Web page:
Текст книги

Иван Сергеевич Тургенев
Annouchka: A Tale

At the time this superabundance of strange and delicious sensations almost made me laugh; I quickly went to bed, and just as I was closing my eyes I suddenly remembered that I had not thought the whole evening of my faithless one. – What does this mean, I asked myself; is it that I am no longer in love? But that question remained unanswered, and I slept like a child in its cradle.


The next morning, being awake, but not yet up, I heard the sound of a walking-stick echoing under my window, and a voice that I recognized as that of Gaguine, pouring forth the following song: —

"Si je trouve encor dans les bras du sommeil,
Je viens te reveiller au bruit de ma guitare."[1 - Verse from Romance of Glinker.]

I hastened to open the door to him.

"Good-morning," said he, entering, "I disturb you very early, but the weather is so fine. See what a delicious freshness, the dew, the singing of the larks" —

And, indeed, he, with his rosy cheeks, his curly hair, and his half-bare neck, had all the freshness of morning.

I dressed myself; we went into my little garden and took a seat upon a bench; they brought our coffee there, and we began to talk.

Gaguine told of some of his future plans; having a fine fortune and dependent upon no one, he wished to devote himself to painting, and regretted only that he had taken it up so late, he had lost so much valuable time. I in turn confided to him the plans that I had formed, and took advantage of the opportunity to make him the confidant of my unhappy love affair. He listened patiently, but I could see that the sufferings of my heart had but little interest for him. After having listened to my story for politeness' sake, with two or three sighs, he proposed that we should go and see his sketches. I immediately consented. We started. Annouchka was not at home. The landlady informed us that she must be at the ruins. They so called the remains of an old feudal castle, which was situated a mile or so from the town. Gaguine opened all his portfolios. I found that his sketches had much life and truth, something broad and bold; but none were finished, and the drawing appeared to me incorrect and careless.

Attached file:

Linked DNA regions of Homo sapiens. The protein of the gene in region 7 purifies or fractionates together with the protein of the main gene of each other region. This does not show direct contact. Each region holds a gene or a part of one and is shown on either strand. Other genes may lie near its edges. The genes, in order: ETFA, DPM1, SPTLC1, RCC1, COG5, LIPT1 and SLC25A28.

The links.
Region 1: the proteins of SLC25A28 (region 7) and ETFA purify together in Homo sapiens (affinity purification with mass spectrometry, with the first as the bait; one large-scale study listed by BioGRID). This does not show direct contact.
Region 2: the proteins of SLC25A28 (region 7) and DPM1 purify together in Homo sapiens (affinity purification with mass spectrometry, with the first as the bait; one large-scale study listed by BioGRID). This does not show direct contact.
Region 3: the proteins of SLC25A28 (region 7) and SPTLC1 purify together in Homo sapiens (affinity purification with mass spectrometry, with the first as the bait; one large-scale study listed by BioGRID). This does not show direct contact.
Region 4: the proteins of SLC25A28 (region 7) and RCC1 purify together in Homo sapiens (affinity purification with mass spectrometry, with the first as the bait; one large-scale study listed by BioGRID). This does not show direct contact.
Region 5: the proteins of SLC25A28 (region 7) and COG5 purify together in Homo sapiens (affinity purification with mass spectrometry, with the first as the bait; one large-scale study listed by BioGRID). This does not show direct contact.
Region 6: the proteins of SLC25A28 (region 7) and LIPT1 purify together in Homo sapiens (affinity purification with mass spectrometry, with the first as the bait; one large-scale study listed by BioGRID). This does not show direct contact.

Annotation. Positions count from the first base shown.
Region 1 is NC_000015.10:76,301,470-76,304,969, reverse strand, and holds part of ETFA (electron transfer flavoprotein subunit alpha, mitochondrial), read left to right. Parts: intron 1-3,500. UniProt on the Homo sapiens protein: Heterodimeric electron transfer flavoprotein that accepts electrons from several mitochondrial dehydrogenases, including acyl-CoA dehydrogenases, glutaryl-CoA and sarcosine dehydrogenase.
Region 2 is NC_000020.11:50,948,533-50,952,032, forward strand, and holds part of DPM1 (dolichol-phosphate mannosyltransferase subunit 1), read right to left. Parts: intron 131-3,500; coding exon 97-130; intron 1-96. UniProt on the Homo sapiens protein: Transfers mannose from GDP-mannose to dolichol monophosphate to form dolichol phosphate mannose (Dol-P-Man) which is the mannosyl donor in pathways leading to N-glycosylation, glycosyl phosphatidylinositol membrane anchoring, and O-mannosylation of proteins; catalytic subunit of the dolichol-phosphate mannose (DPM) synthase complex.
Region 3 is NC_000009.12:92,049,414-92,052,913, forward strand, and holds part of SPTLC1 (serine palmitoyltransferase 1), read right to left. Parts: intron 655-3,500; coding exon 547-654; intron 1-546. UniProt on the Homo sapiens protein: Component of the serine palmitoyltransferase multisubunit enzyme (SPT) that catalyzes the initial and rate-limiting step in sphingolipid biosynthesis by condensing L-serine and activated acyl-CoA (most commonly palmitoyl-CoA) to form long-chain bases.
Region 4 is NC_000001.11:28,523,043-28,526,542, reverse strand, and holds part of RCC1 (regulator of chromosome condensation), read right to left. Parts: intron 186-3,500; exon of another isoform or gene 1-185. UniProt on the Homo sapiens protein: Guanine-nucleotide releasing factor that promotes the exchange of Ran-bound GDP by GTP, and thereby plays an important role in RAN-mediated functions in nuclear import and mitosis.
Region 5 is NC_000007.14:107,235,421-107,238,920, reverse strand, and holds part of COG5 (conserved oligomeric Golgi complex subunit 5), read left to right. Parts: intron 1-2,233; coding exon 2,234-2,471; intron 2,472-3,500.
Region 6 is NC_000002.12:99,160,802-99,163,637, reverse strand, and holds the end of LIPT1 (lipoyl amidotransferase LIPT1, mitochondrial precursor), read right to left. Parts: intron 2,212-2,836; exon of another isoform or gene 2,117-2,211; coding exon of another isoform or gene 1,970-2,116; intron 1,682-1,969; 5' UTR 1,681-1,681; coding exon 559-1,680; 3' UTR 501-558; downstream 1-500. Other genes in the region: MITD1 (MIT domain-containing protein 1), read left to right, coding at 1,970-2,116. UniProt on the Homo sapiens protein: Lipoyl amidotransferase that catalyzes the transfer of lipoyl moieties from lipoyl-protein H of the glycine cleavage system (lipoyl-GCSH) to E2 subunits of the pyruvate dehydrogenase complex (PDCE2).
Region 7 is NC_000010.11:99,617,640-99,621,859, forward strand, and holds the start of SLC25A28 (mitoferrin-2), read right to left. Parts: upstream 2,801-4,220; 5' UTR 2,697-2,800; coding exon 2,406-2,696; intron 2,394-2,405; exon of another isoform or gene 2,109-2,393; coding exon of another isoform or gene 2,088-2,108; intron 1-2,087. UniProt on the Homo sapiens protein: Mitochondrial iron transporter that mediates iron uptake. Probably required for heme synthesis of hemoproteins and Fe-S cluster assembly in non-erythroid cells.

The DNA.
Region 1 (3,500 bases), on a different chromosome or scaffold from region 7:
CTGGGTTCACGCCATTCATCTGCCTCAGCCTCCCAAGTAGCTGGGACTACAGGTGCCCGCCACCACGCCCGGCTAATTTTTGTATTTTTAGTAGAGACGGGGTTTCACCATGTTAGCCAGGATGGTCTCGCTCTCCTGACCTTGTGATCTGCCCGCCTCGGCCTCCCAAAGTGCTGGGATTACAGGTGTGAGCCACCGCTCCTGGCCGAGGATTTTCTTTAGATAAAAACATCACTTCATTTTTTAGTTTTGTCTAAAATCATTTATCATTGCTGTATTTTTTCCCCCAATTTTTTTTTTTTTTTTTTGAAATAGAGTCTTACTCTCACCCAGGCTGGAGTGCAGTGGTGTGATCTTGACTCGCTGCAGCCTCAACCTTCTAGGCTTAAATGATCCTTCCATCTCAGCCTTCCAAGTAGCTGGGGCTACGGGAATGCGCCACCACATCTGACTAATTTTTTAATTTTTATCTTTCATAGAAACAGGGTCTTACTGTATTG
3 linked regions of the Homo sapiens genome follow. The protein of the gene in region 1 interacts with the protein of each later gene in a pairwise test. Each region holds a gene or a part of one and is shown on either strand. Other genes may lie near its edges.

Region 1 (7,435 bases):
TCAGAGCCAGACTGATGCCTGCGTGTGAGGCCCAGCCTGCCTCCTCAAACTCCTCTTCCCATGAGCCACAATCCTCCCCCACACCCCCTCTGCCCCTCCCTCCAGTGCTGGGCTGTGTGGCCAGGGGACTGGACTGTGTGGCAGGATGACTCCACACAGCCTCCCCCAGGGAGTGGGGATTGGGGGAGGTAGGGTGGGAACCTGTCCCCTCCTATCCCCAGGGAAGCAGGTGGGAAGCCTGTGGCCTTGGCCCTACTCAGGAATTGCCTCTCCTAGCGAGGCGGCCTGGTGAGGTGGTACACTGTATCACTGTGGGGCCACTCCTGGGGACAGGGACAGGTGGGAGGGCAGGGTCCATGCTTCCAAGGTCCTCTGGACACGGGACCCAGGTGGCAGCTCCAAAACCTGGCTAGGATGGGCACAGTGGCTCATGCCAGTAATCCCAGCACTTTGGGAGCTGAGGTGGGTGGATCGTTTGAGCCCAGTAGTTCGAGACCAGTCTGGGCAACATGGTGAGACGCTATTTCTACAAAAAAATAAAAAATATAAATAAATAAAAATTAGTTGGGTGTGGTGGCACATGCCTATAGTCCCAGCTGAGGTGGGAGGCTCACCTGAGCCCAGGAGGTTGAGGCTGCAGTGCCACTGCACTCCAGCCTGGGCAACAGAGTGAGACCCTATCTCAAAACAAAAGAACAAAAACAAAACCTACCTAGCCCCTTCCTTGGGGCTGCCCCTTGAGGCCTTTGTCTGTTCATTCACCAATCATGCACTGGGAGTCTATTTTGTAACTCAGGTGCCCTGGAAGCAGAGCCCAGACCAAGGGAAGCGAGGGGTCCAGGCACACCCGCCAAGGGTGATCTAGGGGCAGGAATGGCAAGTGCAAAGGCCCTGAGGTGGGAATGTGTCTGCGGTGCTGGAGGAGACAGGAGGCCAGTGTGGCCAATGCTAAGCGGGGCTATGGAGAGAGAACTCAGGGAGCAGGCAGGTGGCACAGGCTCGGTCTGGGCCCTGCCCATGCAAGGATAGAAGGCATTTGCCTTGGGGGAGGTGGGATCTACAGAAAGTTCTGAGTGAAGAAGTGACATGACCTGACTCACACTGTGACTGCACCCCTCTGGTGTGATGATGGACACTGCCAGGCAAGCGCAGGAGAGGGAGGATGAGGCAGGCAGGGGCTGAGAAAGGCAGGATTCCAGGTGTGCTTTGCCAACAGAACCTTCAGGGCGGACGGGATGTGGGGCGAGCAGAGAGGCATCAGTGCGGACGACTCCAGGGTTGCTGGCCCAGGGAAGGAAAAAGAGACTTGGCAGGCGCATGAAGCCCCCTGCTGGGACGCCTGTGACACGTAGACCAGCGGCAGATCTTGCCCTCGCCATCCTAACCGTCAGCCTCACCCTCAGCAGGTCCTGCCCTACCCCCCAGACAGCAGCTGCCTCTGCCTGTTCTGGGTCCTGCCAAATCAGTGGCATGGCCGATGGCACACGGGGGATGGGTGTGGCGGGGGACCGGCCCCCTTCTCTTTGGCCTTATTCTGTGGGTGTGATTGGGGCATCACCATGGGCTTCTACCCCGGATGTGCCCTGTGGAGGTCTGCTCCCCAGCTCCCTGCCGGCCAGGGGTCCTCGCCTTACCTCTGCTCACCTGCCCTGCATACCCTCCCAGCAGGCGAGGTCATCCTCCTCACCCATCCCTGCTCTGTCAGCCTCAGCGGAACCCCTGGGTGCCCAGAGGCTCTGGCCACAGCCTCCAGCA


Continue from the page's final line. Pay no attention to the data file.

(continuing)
I frankly expressed my opinion.

"Yes, yes," he replied, sighing, "you are right; all that is bad, and it is not matured by reflection. What am I to do? I have not worked enough; our cursed Slavic indolence always ends in getting the better of me! Whilst the work is still but an idea, like an eagle soaring in the air, we believe ourselves able to move the world; then at the moment of execution come weaknesses, and then – weariness."

I offered him some words of encouragement, but he interrupted me with a wave of the hand, picked up his sketches, and threw them in a heap upon the sofa.

"If perseverance does not fail me, I shall succeed," said he, between his teeth; "otherwise, I shall vegetate as a country squire, never amounting to anything.

"Let us go and look for Annouchka!"


The road that led to the ruins ran along the side of a narrow and wooded dell. At the bottom a rapid stream rushed noisily over the stones, as if in a hurry to lose itself in the great river, which was seen in the distance behind the dark rampart of steep mountains. Gaguine called my attention to several very harmonious effects of color, and his words revealed to me, if not a painter of talent, at least a true artist. The ruin was soon before us. It was at the top of a barren rock, a square tower, entirely blackened, quite intact, but nearly split from top to bottom by a deep crack. Walls covered with moss were attached to the tower. Ivy clung here and there; stunted shrubbery sprang out of grayish embrasures and caved-in vaults; a stony path led to an entrance door standing upright. We were not far from it when a woman's figure appeared suddenly before us, leaped lightly upon a heap of rubbish, and stood erect upon the projection of a wall at the edge of a precipice.